Article 4

Balancing the load: Principles for an equitable tax system

Are we bold enough to create a tax system which truly supports wellbeing? In this article, we review how changes in taxation of the digital economy and environmental taxation could contribute to building greater equity and a fair future for all New Zealanders.

Co-author John Lohrentz on Article 4

Tax is all about fairness

Kiwis care a lot about fairness, especially when it comes to our tax system. Our public debates often use the language of social and economic impact when evaluating whether the outcomes of policy changes are fair. But the time is ripe to challenge our conceptions of fairness by also focusing on how tax policy is impacting future generations and our ecosystems.

In challenging our notions of fairness we must do the hard work of looking for the intersecting points between environmental, social, financial, human and intergenerational impact. By doing so, we may uncover a richer perspective of fairness and how tax policy can take us there.

Balancing the load: Principles for an equitable tax system

The (wellbeing) future is here

A useful beginning to this conversation can be found in the Treasury’s Living Standards Framework. The Framework promotes higher living standards and intergenerational wellbeing by “maintaining, nourishing and growing” natural, social, human and financial capital.1 This forward thinking approach underscores the 2019 Wellbeing Budget’s mandate to take an “all capitals” approach to how government spends our money.

The Treasury’s Living Standards framework (2)

However, we could also consider the analogous impacts across the differing capitals when considering how we collect this money. The tax system should be a coherent set of principles that determines how much and why each person and organisation contributes to the shared purse. What we choose to tax, and how we choose to collect it, has a range of consequences for all of us and the environment, both now and into the future. In this way the tax system can be seen as an instrument to create or erode fairness.

More immediately, two key tax policy conversations are how we adapt to the digital economy and our approach to environmental taxation. Let’s use these significant advances and challenges to start exploring a wider notion of fairness in the tax system, accepting that this topic is not able to be done justice in a single article.

Adapting to the digital revolution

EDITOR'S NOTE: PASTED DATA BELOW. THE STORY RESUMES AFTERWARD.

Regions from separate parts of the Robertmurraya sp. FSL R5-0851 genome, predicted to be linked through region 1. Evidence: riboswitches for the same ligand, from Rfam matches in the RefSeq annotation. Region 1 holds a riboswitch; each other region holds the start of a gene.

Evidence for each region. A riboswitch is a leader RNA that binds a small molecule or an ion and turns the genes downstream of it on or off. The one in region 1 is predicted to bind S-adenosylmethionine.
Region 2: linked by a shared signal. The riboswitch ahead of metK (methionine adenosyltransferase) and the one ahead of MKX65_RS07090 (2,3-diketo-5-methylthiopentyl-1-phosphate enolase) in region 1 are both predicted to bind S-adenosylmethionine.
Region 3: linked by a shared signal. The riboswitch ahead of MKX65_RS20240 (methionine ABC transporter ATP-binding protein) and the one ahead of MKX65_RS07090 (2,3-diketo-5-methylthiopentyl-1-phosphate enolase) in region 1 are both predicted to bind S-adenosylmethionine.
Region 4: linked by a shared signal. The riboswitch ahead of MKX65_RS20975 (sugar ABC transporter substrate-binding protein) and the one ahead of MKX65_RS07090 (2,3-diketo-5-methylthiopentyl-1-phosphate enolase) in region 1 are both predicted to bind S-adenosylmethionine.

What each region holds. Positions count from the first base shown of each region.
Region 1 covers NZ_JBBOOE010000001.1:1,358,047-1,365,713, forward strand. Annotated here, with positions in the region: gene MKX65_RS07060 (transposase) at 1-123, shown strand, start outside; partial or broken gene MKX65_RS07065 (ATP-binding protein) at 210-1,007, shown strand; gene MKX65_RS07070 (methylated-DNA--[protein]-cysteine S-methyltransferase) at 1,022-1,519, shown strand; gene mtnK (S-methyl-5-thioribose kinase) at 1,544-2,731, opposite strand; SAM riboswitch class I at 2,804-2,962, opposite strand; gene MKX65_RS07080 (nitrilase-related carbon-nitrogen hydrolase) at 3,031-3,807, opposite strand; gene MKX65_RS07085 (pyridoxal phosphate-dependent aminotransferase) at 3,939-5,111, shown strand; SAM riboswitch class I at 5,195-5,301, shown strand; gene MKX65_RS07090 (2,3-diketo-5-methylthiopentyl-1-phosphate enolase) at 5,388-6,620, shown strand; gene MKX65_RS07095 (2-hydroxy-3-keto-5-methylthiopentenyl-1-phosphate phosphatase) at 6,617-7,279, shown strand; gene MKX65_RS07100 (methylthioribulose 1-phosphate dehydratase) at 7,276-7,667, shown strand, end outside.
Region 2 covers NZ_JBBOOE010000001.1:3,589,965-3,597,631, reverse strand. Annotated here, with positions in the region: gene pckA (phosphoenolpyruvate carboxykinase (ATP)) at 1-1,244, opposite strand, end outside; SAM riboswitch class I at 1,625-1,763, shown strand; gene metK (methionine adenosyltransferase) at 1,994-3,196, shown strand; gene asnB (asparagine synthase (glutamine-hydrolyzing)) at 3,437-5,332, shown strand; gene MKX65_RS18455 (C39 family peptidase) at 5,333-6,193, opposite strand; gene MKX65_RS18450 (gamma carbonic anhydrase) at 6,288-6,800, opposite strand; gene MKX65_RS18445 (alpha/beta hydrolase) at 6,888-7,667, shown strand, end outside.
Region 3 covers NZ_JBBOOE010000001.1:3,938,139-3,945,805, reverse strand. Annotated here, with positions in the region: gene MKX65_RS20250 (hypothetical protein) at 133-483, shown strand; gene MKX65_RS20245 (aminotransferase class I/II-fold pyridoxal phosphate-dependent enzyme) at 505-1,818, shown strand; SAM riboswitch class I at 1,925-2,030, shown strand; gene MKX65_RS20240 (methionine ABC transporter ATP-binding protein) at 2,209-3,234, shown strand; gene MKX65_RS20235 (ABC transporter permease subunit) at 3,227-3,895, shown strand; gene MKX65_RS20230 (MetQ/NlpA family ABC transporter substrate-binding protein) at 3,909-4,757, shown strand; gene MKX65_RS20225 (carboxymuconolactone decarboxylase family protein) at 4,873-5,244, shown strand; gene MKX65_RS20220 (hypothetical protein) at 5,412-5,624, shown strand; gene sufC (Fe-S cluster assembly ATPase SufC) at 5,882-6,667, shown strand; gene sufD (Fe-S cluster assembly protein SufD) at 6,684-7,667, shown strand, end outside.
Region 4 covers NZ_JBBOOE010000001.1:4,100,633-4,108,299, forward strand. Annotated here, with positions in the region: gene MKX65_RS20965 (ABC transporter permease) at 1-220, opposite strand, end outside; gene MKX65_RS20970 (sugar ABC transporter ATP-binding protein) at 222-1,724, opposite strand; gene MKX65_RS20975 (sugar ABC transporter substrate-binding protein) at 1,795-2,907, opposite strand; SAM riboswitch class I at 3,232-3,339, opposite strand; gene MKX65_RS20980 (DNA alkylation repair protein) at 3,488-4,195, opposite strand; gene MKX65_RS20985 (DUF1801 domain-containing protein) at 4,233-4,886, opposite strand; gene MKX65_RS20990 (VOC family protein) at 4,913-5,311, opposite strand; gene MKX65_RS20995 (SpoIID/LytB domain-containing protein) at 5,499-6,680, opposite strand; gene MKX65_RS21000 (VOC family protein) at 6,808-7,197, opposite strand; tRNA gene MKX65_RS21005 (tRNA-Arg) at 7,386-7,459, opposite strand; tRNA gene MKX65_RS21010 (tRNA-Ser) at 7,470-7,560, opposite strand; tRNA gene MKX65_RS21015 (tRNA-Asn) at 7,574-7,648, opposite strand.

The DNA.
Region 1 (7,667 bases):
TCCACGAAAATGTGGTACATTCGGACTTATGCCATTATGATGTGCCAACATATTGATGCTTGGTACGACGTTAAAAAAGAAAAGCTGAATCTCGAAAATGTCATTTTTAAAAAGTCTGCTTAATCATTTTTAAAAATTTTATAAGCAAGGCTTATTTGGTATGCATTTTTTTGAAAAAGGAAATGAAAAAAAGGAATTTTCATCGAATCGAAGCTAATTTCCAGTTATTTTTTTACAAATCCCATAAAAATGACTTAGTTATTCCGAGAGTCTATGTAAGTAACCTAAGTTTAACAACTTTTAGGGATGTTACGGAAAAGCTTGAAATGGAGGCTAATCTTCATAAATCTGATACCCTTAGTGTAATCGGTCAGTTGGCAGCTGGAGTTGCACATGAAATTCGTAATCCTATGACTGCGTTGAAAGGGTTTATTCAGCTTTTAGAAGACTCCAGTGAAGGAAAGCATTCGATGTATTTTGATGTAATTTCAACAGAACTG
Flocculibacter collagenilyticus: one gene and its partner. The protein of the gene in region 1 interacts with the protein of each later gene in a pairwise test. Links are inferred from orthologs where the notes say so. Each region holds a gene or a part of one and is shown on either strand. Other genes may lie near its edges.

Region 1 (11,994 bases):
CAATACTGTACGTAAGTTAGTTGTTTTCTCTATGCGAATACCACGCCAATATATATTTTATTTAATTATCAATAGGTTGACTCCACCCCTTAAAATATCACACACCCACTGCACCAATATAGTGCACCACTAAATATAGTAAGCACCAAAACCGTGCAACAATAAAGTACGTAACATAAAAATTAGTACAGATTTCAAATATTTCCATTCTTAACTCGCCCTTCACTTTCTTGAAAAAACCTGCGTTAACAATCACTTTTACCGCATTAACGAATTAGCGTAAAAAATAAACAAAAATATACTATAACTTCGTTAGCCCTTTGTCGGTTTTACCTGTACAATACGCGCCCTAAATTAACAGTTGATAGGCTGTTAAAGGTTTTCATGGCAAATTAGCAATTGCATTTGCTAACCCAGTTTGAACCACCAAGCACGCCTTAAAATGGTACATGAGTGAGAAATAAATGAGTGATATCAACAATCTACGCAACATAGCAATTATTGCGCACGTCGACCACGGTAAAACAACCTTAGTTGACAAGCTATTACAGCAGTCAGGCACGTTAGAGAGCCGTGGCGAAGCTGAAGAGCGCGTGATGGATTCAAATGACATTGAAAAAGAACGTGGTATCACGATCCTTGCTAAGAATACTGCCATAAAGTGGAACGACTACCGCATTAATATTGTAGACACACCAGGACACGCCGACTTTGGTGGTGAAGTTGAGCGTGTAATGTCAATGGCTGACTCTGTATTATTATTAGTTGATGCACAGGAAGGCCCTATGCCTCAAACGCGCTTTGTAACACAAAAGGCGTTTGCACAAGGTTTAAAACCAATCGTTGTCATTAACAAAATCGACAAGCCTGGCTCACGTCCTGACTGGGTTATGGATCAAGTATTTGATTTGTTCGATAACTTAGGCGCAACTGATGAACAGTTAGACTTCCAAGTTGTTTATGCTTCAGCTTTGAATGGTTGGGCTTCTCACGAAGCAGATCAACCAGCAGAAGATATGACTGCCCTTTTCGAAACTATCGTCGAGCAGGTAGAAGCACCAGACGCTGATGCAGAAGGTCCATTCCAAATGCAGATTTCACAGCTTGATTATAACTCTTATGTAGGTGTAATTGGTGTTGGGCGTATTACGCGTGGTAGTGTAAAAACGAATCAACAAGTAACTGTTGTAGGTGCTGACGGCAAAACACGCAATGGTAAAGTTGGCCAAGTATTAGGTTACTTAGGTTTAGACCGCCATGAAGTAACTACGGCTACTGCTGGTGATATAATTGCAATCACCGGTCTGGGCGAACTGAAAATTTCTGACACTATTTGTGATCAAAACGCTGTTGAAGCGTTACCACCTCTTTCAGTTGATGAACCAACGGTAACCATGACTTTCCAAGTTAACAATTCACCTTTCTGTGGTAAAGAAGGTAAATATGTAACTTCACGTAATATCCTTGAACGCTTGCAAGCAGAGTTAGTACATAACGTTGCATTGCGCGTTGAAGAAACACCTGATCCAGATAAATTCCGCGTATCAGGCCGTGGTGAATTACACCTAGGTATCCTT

The digital economy brings with it a tectonic shift in how we talk about fairness. Historically, it made sense to collect tax based on annual net income because the vast majority of individuals and companies operated at a community or national scale. What was a simple calculation (essentially, income less expenses) is now a lot more complex, in part because the internet’s interconnectivity is creating a global economy that has demolished traditional barriers to trade. With the world in the middle of a fourth industrial revolution, tax systems globally are reckoning with how to apply historic tax concepts to an evolved, almost unrecognisable, emerging economy. And as a result, some highly digitised multinational corporations can have very low national effective tax rates, as they don’t need to be physically present in the countries where they operate.3

Inland Revenue’s Business Transformation programme: improving fairness through efficient administration

The Inland Revenue’s Business Transformation programme is a multi-stage programme to modernise our tax system by 2021. Inland Revenue says that, “by streamlining our processes, policies and upgrading our online services, it will be easier for you to pay your tax and receive your entitlements.”4

For taxpayers, especially individuals and small businesses, the faster tax returns and payments can be completed correctly, the better. It frees up time to grow social and familial relationships (social capital), build new skills (human capital) or invest in their business (financial capital). Getting it right can save taxpayers’ money in late fees, use of money interest and penalties – not to mention stress! A more automated system also means higher levels of voluntary compliance and easier mechanisms for introducing new tax policy for Inland Revenue (financial and social capital).5

Fairness is personal and practical. Take a moment to reflect on your interaction with Inland Revenue’s new online systems this year. Fairness is not just a question of what we tax, but how we can streamline the tax collection and administration systems.6

Taxing the digital economy